Tourism can be a huge force for good, helping local communities by providing employment, improving living standards and acting to protect natural resources and habitats. Unfortunately, a lot of tourism does exactly the opposite. Which is why we need your help – please consider making a donation to one of our campaign below.
We are campaigning for Better Tourism – trips, where you experience the real community and the community, gets real benefits as a result. Holidays that bring long-term benefits to the local community, create decent jobs for local people, promote sustainable growth and are welcomed by the local community.
Our campaigns support communities in challenging harmful practices and promote forms of tourism that bring real benefits to local people. This year our work will focus on:
Indigenous People and Tourism – code of conduct for tour operators
Human zoos, exploitation and dubious ‘traditions’ that actually inhibit real cultural exchange – the relationship between tourists and indigenous people is complex and frequently disappointing for both, with often only tour operators benefiting. We have worked to raise awareness of these issues with tourists and tour operators for a number of years. However, it is clear that if the interaction between tourists and indigenous people is to be positive, then a strong code of conduct for tour operator’s engaging with indigenous people is needed. Please support this campaign – donate today.
Cruise Ship Tourism
Cruising is a growing trend and although brings some benefit to destinations, the reality in most cases is that they convey large numbers of low-value passengers, who have limited time for meaningful cultural exchange and leave behind large amounts of rubbish and pollution. The large cruise ships have an enormous ecological impact and notoriously poor working conditions. Additionally, many destinations have become highly dependent on this form of tourism which can inhibit the development of other, more sustainable forms of tourism. Please support this campaign – donate today.
Ethical Treatment of Animals in Tourism
Tourist activities that exploit animals only continue because tourists choose to support them. Tourism Concern campaigns for ethical tourism – tourism that benefits local communities and respects both the people, places and animals that form part of our holiday. At the heart of what we do is helping tourists make ethical and informed decisions, knowing the facts, and opting in or out according to these facts. Please support this campaign – donate today.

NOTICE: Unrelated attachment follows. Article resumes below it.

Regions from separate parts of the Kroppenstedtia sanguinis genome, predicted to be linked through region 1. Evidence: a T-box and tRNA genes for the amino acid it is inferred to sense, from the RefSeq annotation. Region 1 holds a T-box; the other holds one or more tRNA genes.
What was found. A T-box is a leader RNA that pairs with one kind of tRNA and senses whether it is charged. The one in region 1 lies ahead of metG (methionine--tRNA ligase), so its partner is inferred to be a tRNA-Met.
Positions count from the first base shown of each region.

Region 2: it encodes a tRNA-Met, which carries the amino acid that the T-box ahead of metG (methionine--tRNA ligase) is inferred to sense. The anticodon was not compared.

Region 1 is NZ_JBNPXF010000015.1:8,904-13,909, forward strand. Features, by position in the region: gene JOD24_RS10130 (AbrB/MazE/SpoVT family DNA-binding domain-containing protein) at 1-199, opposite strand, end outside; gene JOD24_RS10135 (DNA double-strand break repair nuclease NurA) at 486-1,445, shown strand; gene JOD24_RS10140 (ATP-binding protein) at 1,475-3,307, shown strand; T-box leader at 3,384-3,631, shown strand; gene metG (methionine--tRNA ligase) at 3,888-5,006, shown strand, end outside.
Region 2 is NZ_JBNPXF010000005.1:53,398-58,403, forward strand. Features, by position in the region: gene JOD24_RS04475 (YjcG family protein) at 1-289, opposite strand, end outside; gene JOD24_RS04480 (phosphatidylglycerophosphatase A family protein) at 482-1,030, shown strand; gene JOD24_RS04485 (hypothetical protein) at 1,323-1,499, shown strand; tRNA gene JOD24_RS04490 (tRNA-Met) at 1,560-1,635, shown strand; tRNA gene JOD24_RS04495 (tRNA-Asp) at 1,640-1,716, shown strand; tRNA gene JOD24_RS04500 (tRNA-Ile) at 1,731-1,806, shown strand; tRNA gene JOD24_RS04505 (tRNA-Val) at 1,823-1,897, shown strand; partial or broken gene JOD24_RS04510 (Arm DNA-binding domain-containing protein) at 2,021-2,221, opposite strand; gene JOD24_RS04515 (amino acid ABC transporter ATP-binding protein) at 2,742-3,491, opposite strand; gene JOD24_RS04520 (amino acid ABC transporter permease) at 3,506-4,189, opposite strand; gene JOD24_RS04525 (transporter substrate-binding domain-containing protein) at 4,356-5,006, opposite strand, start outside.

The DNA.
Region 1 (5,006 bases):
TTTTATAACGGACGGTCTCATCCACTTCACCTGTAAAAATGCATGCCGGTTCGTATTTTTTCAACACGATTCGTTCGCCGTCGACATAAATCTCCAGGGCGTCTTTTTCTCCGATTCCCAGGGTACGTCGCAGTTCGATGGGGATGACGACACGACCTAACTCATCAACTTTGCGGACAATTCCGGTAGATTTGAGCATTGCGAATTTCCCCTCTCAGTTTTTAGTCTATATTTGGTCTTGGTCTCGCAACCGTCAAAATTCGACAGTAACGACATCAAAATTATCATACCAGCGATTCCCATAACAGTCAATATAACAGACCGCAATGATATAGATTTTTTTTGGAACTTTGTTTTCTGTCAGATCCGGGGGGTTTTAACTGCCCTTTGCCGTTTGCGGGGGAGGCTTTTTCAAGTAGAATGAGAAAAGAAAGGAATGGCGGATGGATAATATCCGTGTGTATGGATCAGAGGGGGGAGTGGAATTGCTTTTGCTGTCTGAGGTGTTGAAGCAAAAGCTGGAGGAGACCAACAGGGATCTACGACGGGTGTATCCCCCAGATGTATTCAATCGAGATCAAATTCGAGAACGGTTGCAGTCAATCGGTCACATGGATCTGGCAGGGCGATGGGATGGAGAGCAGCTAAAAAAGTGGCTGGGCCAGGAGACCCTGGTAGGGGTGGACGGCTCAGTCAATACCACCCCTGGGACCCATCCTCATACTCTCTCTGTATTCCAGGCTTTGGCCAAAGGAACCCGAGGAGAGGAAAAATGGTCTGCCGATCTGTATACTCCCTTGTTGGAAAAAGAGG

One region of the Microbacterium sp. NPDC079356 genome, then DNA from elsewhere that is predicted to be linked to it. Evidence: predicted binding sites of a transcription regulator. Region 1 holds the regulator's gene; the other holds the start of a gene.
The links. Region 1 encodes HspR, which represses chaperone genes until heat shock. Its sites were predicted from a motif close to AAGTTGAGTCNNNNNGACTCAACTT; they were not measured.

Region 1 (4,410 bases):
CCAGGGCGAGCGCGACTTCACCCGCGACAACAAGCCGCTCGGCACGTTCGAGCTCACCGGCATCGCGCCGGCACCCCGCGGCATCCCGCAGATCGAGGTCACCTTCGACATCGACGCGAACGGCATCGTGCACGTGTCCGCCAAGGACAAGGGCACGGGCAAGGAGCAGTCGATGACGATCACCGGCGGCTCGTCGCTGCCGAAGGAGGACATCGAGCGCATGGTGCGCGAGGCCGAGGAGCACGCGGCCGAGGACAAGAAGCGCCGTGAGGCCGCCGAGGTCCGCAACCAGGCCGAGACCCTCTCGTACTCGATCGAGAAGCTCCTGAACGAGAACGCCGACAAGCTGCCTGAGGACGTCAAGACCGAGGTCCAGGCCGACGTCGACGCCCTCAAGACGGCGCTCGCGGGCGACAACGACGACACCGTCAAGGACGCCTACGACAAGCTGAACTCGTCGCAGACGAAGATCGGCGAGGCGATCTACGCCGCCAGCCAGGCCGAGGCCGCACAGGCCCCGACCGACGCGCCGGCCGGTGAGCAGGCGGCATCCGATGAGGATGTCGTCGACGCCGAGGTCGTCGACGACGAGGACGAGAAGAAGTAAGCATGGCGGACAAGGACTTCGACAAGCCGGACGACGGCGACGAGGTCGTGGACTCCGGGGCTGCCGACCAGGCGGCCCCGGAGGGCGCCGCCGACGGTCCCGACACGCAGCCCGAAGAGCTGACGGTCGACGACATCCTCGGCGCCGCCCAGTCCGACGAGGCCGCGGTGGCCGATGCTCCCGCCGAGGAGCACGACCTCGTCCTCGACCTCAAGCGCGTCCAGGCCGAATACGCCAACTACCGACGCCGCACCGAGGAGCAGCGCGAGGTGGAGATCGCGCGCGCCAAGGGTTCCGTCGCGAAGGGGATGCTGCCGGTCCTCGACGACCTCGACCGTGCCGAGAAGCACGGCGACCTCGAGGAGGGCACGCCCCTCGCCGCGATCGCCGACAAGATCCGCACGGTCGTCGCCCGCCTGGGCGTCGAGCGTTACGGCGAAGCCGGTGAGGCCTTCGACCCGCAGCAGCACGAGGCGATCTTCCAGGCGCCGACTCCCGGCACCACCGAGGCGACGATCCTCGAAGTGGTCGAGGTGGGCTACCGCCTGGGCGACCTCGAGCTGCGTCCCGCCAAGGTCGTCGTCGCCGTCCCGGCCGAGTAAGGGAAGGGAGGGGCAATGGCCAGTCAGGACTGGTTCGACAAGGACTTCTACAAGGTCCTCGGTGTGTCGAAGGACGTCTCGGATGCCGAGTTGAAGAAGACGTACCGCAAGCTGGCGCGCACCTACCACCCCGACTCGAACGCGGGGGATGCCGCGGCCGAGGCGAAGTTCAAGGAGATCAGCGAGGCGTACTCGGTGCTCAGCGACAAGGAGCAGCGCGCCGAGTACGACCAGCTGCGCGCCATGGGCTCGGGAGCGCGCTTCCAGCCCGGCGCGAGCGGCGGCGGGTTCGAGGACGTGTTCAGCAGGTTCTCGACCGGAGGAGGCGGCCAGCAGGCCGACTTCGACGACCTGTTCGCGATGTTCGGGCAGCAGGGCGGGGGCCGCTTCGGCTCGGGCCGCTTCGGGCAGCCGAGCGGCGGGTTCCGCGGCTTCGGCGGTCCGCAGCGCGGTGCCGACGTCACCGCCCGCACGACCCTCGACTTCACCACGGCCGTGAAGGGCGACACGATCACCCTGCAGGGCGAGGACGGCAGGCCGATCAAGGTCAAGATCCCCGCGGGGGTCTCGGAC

Porters, who carry extremely heavy loads up steep mountain paths for tourists on trekking holidays, frequently do so without adequate clothing or shoes. As a result of our ground-breaking campaign Trekking Wrongs: Porters Rights more than half of Britain’s trekking tour operators have now adopted our code of conduct to improve conditions for mountain porters. But recent events have shown that porters still feel their rights are not respected. Make a donation today and help us lobby the industry to adopt best practice.
In the Andaman Islands, semi-nude Jarawa women are being forced by local police to dance for tourists in exchange for food. Instead of protecting the women the police take bribes from tour operators. Our Indigenous People’s code of conduct for tour operators provides guidance on how to engage with indigenous peoples to ensure respect for their rights. Make a donation today and help us provide advice and information to tourists to be more responsible.
Slum Tourism is the controversial phenomenon of organised excursions to informal settlements or ‘slums’ in places such as India, the favelas in Rio and the townships in South Africa. We are raising awareness and using our expertise and position to influence tour operators to undertake these tours ethically and in a way, that benefits local residents. Make a donation today and help us support local residents and give them a voice in tourism development.
The resurgence of the all-inclusive holiday model, where tourists are invited to ‘leave their wallets at home’, has significant implications for employees, other local businesses, the destination economy, as well as the tourist experience in terms of meaningful cultural exchange.
Volunteering overseas on development projects is rapidly growing in popularity and more tour operators are now offering ‘voluntourism’ packages; however serious questions have arisen about how some such projects are managed and how the benefits are being shared. It is also a challenge for prospective volunteers to identify organisations that embrace best practice.